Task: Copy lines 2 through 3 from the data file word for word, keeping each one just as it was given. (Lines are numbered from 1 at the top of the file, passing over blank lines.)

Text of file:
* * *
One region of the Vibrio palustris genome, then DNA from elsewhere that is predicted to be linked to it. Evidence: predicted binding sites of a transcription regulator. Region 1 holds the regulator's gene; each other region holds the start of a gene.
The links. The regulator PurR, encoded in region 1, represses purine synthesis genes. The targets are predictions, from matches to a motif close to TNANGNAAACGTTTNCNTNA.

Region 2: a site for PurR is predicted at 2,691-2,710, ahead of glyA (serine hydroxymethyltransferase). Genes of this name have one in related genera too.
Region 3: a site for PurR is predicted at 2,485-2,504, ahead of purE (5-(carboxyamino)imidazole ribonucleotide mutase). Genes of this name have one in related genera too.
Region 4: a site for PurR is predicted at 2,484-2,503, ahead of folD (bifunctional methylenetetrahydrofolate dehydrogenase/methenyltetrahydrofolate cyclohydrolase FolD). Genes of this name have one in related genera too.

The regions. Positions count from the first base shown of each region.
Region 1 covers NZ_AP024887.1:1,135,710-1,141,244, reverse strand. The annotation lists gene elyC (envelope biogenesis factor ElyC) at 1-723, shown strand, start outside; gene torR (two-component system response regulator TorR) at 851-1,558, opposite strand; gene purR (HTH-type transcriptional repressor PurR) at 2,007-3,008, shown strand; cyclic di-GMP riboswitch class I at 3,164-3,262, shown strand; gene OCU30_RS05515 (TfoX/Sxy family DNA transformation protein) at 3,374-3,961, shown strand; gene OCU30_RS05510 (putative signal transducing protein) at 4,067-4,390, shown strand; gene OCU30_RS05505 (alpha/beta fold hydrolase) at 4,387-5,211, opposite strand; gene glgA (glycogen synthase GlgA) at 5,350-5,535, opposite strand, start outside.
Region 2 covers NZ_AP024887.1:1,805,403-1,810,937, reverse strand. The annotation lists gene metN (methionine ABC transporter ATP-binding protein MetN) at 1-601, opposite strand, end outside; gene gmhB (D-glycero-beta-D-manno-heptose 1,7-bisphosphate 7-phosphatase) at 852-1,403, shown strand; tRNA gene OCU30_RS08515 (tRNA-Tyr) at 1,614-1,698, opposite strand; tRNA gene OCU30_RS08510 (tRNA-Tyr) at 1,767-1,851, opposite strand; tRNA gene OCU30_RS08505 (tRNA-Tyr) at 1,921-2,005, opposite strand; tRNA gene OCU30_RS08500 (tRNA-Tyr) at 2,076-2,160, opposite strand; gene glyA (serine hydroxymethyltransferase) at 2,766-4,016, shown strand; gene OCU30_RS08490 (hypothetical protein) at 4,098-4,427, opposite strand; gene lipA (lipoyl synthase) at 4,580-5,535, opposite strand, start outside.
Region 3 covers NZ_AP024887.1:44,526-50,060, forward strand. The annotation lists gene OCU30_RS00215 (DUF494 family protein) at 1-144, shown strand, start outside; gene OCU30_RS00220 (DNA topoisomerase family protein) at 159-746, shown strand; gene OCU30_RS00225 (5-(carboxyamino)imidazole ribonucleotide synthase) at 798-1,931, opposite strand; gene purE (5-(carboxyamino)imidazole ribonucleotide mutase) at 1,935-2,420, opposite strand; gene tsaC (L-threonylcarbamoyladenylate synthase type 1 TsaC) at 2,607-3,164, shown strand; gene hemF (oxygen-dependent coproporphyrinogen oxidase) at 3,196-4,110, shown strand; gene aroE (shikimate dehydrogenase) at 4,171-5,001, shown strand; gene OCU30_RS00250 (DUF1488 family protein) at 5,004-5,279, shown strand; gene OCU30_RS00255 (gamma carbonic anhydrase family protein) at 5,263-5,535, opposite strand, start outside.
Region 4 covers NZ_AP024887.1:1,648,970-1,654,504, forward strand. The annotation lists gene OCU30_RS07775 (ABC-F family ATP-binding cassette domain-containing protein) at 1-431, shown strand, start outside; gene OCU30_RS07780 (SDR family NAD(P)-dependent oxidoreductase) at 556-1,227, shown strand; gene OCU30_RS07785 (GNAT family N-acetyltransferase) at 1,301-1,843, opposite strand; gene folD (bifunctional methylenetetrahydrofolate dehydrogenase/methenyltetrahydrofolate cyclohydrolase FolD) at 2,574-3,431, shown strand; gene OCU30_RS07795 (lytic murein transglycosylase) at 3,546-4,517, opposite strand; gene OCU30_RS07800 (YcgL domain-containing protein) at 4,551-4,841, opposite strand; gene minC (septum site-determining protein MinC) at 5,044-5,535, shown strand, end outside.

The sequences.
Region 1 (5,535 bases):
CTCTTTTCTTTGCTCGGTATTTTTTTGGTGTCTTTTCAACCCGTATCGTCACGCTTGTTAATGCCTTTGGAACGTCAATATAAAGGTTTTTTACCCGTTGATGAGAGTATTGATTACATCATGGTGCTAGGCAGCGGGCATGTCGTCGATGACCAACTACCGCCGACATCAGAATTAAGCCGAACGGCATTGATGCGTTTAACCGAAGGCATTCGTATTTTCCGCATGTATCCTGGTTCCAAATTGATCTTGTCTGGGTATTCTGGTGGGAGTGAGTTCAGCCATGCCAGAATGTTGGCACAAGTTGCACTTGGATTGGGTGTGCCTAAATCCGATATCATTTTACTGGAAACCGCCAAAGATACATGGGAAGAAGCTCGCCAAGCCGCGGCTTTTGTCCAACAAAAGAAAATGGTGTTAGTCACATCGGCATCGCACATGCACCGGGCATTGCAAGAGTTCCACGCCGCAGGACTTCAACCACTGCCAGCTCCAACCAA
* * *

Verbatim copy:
The links. The regulator PurR, encoded in region 1, represses purine synthesis genes. The targets are predictions, from matches to a motif close to TNANGNAAACGTTTNCNTNA.

Region 2: a site for PurR is predicted at 2,691-2,710, ahead of glyA (serine hydroxymethyltransferase). Genes of this name have one in related genera too.